Image: Lead author Anthony Christodoulou, PhD (Photo courtesy of Anthony Christodoulou).
A new cardiac magnetic resonance (CMR) imaging technique improves patient comfort and shortens testing time, according to a new study.
Researchers at Cedars-Sinai Medical Center (Los Angeles, CA, USA), the University of California, Los Angeles (UCLA; USA), and Xuanwu Hospital (Beijing, China) conducted a study to examine how the need to reduce CMR imaging artefacts arising from body motion, the beating heart, and blood flow during quantitative imaging could be circumvented in order to make the procedure more reliable. The researchers decided therefore that rather than try to avoid the motion caused by breathing and heartbeats, they would embrace it.
The new technique, which they dubbed CMR Multitasking, abstracts physiological motion and other dynamic processes as time extents, which can be resolved via low-rank tensor imaging, allowing for motion-resolved quantitative CMR in up to four time dimensions. The continuous-acquisition approach, captures--rather than avoids--motion, relaxation, and other dynamics, allowing for T1 mapping, T1/T2 mapping and time-resolved T1mapping of myocardial perfusion without electrocardiography (ECG) information and/or under free-breathing conditions. The study was published on April 9, 2018, in Nature Biomedical Engineering.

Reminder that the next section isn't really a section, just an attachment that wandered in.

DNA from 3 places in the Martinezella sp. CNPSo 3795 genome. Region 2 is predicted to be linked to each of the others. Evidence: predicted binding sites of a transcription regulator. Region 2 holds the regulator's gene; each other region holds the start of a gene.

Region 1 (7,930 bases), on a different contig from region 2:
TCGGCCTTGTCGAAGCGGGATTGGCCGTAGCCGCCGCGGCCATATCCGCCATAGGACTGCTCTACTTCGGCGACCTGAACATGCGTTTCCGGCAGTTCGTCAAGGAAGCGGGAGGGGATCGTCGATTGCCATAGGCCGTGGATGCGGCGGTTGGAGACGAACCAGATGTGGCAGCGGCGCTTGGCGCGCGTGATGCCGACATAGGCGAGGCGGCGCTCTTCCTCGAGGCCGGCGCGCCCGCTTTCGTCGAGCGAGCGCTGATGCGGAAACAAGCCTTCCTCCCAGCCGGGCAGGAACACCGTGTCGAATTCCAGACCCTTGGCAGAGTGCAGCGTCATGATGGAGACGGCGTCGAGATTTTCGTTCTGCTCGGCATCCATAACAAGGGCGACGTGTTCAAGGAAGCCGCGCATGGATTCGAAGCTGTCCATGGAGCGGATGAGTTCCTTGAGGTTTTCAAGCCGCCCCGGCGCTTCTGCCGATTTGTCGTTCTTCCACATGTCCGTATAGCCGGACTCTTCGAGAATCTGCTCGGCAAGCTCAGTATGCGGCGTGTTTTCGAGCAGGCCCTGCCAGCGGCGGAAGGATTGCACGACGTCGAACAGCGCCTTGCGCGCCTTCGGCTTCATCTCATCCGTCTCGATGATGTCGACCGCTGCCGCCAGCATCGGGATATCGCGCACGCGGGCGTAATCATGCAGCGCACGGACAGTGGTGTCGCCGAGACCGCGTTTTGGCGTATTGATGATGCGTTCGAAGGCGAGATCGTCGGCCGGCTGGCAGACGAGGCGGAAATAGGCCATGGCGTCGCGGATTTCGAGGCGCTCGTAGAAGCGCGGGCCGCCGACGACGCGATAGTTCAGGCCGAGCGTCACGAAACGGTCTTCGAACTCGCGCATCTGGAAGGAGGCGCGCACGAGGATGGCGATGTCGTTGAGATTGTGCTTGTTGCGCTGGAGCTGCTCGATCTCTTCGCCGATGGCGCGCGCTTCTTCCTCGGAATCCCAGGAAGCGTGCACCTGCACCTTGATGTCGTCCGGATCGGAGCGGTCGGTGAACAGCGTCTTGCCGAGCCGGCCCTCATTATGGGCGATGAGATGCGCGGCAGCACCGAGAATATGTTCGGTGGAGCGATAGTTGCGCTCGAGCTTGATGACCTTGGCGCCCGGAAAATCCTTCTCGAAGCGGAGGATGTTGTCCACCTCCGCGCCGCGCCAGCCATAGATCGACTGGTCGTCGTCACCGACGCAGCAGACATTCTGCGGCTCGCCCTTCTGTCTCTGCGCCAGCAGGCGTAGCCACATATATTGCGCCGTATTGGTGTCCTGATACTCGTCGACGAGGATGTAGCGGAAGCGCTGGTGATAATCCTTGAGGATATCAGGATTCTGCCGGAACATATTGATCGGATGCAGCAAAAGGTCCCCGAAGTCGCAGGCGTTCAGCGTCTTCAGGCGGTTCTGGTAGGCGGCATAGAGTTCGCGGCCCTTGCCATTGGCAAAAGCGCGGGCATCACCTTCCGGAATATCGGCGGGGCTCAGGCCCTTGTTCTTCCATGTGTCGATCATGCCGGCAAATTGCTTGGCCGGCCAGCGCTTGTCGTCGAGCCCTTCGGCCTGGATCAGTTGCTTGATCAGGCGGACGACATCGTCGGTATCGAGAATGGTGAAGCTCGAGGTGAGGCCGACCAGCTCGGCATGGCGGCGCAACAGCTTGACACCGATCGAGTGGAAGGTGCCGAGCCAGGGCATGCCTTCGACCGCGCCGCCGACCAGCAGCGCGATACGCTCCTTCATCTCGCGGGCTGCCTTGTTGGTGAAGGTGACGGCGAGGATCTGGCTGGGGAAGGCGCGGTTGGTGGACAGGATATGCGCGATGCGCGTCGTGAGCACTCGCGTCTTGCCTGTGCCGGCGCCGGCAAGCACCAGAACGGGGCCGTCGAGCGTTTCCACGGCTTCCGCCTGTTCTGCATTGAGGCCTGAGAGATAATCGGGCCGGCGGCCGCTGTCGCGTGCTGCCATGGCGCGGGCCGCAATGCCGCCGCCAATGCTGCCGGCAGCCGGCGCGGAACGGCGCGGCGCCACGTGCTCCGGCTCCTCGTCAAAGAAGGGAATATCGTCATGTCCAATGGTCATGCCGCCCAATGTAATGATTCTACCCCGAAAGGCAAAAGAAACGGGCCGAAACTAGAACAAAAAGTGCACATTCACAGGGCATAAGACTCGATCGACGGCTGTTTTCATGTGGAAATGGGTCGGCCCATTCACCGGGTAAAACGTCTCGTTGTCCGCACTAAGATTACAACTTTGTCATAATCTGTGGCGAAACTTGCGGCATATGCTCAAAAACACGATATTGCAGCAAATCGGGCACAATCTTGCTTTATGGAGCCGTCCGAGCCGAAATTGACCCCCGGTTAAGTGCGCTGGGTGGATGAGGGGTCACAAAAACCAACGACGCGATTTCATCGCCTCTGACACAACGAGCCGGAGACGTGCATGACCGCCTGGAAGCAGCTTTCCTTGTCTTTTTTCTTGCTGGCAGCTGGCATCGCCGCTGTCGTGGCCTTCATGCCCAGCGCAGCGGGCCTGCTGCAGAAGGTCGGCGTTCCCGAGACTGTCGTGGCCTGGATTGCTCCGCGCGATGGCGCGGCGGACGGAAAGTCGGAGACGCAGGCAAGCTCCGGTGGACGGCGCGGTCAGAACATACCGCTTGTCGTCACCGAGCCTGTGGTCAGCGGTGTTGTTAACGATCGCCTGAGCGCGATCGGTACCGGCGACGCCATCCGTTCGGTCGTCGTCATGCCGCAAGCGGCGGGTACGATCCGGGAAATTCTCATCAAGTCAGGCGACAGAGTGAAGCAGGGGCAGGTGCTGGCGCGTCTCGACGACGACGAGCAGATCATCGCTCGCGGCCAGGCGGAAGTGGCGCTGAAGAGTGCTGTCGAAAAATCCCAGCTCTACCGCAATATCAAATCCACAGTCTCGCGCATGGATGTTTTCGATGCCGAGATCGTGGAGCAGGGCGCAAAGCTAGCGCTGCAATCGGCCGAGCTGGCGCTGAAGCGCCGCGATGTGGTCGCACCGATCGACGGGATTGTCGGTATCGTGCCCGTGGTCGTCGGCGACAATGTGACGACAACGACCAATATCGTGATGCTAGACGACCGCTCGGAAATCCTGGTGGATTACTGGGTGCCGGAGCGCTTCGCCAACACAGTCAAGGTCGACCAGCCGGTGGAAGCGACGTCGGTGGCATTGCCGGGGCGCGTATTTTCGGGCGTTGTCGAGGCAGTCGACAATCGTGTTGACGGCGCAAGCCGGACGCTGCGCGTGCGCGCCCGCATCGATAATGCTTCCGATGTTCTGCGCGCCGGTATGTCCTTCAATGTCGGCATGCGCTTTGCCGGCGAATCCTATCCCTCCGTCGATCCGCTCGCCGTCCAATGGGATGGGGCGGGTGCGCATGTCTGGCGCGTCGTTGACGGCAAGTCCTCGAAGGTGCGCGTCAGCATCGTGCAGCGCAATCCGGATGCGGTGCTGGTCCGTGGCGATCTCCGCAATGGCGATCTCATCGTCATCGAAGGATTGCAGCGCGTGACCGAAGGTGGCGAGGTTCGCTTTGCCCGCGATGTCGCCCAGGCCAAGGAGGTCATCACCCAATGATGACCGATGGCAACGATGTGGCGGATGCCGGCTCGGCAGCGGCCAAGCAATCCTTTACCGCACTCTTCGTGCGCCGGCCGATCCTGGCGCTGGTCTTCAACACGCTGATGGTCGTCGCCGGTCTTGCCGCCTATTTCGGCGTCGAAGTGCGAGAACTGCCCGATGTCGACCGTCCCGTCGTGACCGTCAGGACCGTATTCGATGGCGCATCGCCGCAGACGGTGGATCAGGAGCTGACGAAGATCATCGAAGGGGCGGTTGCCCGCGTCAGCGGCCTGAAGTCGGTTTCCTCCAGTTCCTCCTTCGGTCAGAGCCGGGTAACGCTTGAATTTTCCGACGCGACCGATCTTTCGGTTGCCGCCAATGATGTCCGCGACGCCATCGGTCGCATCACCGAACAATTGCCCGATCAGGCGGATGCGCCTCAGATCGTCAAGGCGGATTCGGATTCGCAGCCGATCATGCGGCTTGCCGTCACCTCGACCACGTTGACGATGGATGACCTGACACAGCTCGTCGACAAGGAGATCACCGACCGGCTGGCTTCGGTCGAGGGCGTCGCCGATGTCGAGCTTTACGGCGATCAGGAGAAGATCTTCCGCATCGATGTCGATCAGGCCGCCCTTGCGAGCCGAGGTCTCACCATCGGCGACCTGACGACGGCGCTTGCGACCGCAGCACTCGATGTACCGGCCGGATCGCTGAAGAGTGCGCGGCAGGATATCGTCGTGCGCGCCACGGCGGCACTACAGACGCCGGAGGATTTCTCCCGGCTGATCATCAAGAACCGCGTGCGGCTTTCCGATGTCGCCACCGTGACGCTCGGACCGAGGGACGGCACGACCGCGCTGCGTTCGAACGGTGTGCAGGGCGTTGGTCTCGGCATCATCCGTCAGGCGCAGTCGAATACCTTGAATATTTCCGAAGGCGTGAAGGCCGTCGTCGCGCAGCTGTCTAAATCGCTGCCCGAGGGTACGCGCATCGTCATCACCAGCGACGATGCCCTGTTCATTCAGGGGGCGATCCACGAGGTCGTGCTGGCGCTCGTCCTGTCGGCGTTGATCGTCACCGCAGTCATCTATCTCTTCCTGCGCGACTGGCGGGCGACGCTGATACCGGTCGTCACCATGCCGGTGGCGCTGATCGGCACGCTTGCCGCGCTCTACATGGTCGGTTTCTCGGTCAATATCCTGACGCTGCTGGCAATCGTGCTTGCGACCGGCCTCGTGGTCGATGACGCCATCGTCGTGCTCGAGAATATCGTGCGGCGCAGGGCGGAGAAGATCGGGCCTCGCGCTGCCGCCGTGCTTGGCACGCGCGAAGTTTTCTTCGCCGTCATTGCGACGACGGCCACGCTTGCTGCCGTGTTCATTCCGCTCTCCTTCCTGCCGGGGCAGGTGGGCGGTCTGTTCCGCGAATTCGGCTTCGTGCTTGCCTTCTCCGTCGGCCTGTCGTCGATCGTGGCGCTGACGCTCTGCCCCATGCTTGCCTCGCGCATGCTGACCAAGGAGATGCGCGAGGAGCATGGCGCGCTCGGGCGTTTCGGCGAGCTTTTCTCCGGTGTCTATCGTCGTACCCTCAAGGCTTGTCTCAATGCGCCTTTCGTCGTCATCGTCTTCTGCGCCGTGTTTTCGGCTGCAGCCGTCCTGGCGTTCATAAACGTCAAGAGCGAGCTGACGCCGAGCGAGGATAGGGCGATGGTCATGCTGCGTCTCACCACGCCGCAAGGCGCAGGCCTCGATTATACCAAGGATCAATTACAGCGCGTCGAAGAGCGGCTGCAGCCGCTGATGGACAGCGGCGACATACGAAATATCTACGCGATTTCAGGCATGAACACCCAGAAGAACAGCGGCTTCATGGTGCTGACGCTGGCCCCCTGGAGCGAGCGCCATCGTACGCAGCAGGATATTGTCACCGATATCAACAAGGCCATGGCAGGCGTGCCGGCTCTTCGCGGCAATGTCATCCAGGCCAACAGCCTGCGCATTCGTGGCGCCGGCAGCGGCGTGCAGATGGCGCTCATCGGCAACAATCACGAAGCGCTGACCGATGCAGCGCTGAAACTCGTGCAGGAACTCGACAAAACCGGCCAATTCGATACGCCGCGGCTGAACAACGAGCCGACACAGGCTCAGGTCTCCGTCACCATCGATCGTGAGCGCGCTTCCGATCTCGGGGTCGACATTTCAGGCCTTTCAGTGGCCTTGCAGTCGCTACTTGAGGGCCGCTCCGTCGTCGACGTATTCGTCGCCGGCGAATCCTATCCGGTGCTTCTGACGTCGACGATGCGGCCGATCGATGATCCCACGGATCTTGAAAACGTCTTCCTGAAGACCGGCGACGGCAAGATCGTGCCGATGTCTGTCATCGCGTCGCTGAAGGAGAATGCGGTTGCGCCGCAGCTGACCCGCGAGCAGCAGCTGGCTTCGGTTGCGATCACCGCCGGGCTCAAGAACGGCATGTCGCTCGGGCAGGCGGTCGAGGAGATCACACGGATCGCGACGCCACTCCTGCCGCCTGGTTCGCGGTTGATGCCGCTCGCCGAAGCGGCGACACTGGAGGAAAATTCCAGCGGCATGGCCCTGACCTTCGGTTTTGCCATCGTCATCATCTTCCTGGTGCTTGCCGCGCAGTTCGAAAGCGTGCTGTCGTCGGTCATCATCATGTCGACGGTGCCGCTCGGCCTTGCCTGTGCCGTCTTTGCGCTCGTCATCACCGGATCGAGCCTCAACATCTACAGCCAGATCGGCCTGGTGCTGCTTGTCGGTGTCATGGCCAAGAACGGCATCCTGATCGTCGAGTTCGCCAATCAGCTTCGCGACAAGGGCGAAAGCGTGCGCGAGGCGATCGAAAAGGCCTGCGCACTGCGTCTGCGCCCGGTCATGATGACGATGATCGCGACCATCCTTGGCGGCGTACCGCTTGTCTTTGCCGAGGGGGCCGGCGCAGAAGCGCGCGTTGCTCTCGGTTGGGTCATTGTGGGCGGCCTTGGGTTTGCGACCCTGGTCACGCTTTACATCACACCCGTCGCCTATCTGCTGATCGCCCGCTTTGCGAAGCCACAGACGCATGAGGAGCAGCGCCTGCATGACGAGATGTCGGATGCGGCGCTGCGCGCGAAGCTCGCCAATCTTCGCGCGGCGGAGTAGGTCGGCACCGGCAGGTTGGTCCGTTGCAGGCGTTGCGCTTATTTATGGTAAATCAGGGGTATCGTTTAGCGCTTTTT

“MR Multitasking continuously acquires image data and then, when the test is completed, the program separates out the overlapping sources of motion and other changes into multiple time dimensions,” said lead author Anthony Christodoulou, PhD, of the Cedars-Sinai Biomedical Imaging Research Institute. “If a picture is 2D, then a video is 3D because it adds the passage of time. Our videos are 6D because we can play them back four different ways: We can playback cardiac motion, respiratory motion, and two different tissue processes that reveal cardiac health.”
“It is challenging to obtain good cardiac magnetic resonance images, because the heart is beating incessantly, and the patient is breathing, so the motion makes the test vulnerable to errors,” said Professor Shlomo Melmed, MB, ChB, dean of the Cedars-Sinai medical faculty. “By novel approaches to this longstanding problem, this research team has found a unique solution to improve cardiac care for patients around the world for years to come.”
CMR is a medical imaging technology for the non-invasive assessment of the function and structure of the cardiovascular system, based on the same basic principles as magnetic resonance imaging (MRI), with optimizations that use rapid imaging sequences. As a result, CMR images are currently acquired in steps. Patients breathe in and then hold their breath for each image, then recover before repeating the process for the next image.
Cedars-Sinai Medical Center
University of California, Los Angeles